Harvard engineers have a devised a technique for designing and producing intricate microscopic models, called "hierarchical microarchitectures," and the tiny sculptures it produces are nothing short of incredible.
The flowers sprout up spontaneously when a glass plate is dipped into a beaker filled with silicon and minerals (specifically, barium chloride). Then Wim Noorduin at Harvard coaxes the salts to spiral and swirl into smooth, curvaceous shapes, like vases, leaves and petals.
He sculpts the stems and blossoms by slightly tweaking the environment in which the crystals grow. Lowering the temperature makes the petals thicker. Bursts of carbon dioxide send ripples through the leaves and blossoms.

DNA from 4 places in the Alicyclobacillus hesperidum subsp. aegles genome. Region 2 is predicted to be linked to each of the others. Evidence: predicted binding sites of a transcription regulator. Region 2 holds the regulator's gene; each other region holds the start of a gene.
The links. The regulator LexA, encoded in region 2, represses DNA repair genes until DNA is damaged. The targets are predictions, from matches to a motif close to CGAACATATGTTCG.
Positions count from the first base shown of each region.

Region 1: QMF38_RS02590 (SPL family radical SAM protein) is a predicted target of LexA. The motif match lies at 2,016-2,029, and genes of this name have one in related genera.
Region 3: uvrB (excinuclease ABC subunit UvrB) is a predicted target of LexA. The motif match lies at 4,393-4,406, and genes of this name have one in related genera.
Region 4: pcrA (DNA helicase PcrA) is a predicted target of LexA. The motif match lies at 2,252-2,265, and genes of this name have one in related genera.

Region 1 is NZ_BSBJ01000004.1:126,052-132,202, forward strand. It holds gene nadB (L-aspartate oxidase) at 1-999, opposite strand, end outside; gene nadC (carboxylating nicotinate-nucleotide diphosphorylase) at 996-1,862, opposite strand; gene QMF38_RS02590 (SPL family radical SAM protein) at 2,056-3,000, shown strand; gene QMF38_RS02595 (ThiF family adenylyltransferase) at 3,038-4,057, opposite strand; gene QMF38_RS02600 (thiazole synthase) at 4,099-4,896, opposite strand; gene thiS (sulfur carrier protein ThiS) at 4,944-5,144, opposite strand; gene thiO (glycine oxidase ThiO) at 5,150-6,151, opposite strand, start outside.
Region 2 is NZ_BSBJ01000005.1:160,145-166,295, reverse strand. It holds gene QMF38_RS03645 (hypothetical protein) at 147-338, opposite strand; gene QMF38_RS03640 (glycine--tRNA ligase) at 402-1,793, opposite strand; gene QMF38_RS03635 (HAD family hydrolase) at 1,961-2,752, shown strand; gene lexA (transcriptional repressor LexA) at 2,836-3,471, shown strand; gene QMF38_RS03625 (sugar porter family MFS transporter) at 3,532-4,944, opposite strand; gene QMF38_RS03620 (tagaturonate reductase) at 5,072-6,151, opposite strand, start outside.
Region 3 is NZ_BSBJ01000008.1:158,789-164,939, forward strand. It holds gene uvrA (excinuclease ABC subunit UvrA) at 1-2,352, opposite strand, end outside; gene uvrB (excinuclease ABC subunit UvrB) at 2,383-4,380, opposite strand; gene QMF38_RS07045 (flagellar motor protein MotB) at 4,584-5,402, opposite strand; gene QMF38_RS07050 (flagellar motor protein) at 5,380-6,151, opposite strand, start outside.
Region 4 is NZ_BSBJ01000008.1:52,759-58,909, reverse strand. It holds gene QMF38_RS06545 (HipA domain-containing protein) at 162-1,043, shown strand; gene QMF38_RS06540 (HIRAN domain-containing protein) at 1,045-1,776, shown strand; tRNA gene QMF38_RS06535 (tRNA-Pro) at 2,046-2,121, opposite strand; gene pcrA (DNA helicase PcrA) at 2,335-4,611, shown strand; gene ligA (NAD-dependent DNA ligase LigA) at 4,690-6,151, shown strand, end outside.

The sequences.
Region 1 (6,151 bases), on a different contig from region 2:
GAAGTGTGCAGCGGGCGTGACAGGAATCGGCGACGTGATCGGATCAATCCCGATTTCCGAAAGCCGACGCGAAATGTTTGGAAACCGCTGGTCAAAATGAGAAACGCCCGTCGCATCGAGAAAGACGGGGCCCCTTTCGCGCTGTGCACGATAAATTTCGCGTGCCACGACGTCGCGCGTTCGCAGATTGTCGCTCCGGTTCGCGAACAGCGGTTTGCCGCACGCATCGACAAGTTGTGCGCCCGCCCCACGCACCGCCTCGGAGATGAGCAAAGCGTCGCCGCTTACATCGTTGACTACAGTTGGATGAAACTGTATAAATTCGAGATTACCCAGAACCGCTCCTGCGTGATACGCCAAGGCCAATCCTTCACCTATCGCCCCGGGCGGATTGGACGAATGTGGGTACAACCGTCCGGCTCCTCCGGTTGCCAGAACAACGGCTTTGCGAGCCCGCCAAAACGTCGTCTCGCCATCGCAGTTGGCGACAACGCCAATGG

The result, writes Noorduin in the latest issue of Science, is "a bouquet of hierarchically assembled multiscale microstructures with unprecedented levels of complexity and precision." For a sense of scale, here are some of Noorduin's microflower sculptures lining the steps of the Lincoln Memorial, imprinted on the back of a penny:
But flowers are just the beginning. The ability to design and guide the fabrication of nanoscale structures in a manner similar to 3D-printing has enormous ramifications for fields ranging from optics to electronics.
For more info, and more pictures, visit NPR.